If you consume hot or cold food and drink, or use a heating pad or ice pack to try to alleviate the pain, and you experience sensitivity because of either of these temperature stimuli, your tooth could be infected. Other signs and symptoms include bumps on the gums near the pain source, tooth darkening, and gum sensitivity and swelling.

How Much Does a Root Canal Cost?


Insurance Benefits

Now that you have a greater understanding as to what a root canal is, and the general signs and symptoms involved, it is time to examine root canal cost. The standard cost of a root canal does tend to vary based on which tooth requires the treatment and your individual dental insurance plan. Most dentist plans will require you to spend about $200 to $500 apart from what is covered. If you do not have dental insurance, you can expect your out-of-pocket expenses to be around $1,000 on average.

The majority of dental insurance plans are incredibly helpful in reducing any out-of-pocket expenses associated with root canal cost. However many of the plans which bring your individual costs down to $300 or $500 could cost anywhere from $100 to $150 in payments monthly to the insurance company. Many standard dental plans will have greatly lessened, or non-existent monthly payments but are unlikely to cover more than routine exams and cleanings. This could leave you responsible for the entirety of the root canal cost.

Medicaid does offer dental benefits for kids, but adult subsidies for dental procedures are state dependent. It is always a good idea to examine your dental plan before scheduling your root canal if possible. However, you should be aware that root canals are often ordered one week and performed the next, so you may simply have to go with what you currently have.

As mentioned prior, without dental insurance you will be required to pay the root canal cost in full. There are dental offices that will allow payment plans or other arrangements and even discuss extraction as an alternative. Be sure and ask your dental provider if you have any questions. Depending on your situation, you may be eligible for what is known as a Health Savings Account to help with these out-of-pocket expenses.

Standard Costs

cost per state

While root canal cost does vary per state, there are standard ranges by region associated with the procedure. In the western part of the U.S., for example, root canals typically cost anywhere from $900 to $1,000 per tooth. It is a bit higher in the Midwest, with the root canal cost coming in at around $1,000 to $1,200.

In the southern and northeastern states, root canal cost is the greatest, coming in at $1,200 to $1,400 and $1,500 to $2,000, respectively. On a national average, the root canal cost for a front tooth is $762 and $879 for a bicuspid. Molars are the most expensive to treat, coming in at a national average root canal cost of $1,111.

There are a few extra costs above and beyond the root canal procedure itself, but they are minimal compared to the expenses associated with the treatment itself. These extra costs include antibiotics that may be prescribed for you to take prior to the procedure as well as painkillers prescribed afterward while you heal. If for some reason the infection was not completely removed during the first root canal procedure, more treatments may be necessary. At times, tooth extraction could be required. It is always a good idea to check with the dentist before booking the procedure to see what the costs of any extra prescriptions or procedures could be if any.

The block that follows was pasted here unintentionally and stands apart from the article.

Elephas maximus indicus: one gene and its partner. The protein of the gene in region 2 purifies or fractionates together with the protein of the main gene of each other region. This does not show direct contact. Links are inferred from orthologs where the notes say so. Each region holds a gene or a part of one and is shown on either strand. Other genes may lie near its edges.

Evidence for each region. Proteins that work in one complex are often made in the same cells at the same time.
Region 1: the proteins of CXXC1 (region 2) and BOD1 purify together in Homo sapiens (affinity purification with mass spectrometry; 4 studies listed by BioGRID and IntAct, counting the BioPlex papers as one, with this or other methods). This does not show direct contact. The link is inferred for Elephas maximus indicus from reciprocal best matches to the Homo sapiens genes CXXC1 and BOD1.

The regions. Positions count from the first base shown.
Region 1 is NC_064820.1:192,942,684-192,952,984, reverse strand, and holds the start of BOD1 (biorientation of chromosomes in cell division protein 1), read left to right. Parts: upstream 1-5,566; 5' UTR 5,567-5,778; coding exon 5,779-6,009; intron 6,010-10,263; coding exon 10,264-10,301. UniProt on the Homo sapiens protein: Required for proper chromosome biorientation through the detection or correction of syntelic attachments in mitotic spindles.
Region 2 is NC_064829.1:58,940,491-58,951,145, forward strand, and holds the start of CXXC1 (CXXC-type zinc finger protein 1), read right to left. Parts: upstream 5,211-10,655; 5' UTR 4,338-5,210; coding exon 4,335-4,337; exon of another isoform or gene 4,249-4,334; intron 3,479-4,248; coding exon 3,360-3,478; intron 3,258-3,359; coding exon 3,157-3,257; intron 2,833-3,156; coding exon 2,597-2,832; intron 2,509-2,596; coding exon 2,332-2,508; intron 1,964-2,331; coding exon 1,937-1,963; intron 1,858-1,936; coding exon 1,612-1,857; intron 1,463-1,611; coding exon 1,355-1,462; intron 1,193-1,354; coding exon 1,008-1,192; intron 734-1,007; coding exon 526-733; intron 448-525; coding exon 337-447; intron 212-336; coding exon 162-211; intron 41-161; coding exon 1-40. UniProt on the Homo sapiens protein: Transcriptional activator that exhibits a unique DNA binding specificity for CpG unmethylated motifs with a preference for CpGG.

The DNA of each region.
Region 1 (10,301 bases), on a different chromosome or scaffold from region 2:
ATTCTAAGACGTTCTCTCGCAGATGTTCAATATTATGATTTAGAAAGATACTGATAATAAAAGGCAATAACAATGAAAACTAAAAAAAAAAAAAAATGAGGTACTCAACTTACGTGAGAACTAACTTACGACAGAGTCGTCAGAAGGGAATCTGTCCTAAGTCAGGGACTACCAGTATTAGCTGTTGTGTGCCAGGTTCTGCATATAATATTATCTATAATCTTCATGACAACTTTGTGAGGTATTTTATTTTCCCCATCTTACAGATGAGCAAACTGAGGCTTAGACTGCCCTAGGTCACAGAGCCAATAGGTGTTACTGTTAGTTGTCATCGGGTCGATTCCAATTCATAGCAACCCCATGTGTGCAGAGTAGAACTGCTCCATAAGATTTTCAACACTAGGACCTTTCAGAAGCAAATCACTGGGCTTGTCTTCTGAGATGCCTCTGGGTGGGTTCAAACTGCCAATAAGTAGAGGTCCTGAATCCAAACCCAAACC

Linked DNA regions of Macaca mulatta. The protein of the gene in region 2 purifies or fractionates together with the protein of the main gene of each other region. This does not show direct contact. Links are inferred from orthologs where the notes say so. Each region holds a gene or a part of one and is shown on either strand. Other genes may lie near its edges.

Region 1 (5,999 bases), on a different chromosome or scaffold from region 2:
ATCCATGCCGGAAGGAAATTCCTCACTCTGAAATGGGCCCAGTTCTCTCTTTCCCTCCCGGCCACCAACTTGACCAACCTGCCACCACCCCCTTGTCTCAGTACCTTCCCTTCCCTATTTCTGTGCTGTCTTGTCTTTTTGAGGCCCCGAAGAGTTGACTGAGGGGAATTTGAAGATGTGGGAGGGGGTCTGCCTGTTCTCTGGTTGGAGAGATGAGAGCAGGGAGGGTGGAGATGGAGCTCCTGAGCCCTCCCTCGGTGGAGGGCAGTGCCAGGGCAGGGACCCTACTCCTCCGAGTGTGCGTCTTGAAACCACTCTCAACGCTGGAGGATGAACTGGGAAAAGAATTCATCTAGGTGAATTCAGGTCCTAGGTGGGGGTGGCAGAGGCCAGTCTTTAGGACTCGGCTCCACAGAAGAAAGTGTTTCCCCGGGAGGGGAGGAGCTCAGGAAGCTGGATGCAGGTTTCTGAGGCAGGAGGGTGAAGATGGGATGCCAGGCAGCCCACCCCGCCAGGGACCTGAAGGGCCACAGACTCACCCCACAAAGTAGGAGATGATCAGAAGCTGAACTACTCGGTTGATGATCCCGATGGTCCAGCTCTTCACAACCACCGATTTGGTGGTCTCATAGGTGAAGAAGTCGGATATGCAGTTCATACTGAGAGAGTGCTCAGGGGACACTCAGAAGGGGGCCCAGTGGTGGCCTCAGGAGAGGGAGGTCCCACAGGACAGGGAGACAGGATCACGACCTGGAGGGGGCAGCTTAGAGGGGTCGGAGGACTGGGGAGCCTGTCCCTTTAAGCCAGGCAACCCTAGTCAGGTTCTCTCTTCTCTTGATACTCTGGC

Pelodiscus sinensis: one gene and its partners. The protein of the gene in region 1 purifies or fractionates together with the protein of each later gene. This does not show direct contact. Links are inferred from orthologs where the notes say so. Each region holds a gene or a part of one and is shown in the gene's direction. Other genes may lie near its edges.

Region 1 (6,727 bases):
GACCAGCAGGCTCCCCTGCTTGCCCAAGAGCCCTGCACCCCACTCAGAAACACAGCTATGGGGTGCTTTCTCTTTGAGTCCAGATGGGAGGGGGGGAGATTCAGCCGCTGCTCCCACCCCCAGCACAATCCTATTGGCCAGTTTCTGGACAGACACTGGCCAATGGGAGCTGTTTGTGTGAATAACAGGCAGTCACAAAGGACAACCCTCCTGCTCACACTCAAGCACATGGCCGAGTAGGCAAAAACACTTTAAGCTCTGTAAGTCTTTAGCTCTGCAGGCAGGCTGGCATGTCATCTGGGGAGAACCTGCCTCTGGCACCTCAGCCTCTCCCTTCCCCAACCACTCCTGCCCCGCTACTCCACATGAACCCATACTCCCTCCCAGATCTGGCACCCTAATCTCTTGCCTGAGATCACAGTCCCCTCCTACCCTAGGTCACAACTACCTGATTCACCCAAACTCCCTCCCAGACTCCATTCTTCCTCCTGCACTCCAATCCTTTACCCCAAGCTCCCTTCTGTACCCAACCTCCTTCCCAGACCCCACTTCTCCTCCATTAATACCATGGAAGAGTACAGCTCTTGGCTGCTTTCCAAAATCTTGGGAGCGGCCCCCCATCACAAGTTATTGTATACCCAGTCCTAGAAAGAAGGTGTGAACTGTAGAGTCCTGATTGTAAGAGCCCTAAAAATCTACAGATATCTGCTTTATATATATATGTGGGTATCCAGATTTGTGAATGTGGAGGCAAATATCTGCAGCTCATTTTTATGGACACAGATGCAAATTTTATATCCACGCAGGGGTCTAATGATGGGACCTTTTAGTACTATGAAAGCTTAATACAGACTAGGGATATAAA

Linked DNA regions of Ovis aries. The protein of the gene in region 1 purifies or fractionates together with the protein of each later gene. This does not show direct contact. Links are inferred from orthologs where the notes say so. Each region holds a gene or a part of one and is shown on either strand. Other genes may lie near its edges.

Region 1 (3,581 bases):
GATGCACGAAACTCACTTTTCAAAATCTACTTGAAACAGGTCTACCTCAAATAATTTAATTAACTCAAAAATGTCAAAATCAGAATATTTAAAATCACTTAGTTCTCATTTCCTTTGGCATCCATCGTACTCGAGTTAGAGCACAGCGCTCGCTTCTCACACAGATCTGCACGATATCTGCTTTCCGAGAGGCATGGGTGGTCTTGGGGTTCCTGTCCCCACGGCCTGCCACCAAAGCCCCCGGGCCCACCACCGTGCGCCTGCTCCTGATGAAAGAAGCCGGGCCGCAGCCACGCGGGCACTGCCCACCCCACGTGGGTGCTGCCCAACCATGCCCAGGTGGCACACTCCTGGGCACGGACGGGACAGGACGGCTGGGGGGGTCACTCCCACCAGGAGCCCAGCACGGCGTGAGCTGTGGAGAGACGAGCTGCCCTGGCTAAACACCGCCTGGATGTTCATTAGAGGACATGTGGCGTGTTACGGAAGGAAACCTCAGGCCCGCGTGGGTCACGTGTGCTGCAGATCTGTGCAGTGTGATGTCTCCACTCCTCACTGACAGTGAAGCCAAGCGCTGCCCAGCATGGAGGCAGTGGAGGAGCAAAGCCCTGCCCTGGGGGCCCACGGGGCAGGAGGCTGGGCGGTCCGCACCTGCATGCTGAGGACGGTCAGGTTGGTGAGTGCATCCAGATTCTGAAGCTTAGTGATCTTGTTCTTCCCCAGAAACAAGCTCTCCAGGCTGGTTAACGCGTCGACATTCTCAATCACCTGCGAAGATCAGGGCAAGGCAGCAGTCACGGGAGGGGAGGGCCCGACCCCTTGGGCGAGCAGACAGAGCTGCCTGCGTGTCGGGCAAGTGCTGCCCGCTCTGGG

Additional Considerations

insurance

If you do not have dental insurance and you need a root canal, but cannot afford the exorbitant expenses that could be associated, there are a number of options available to reduce root canal cost. You can go to a dental school where students can perform the procedure at a far lower cost than a dental office. The students are fully supervised by their instructor.

Strange as it may sound, there could be coupon deals online containing dental offers. Discount membership clubs are another option. Talk with the dental office to see if they will let you pay in installments or even pay cash in return for a discount. Finally, if all else fails, try using a credit card to pay for the procedure. It can increase the root canal cost to you but is better than damaging your credit score or having the bill go into collections. The office may even agree to a discount in return for a same-day credit card payment.

Final Thoughts

Understanding the factors, variances, and options for root canal cost will help you be able to survey your options effectively if your dentist recommends the procedure. Do not be afraid to ask questions, talk to your insurance company, or seek alternative options if you are not covered. At the end of the day, if your tooth is infected and requires a root canal, the costs involved will be outweighed by far when compared to the essential maintenance and preservation of your oral health.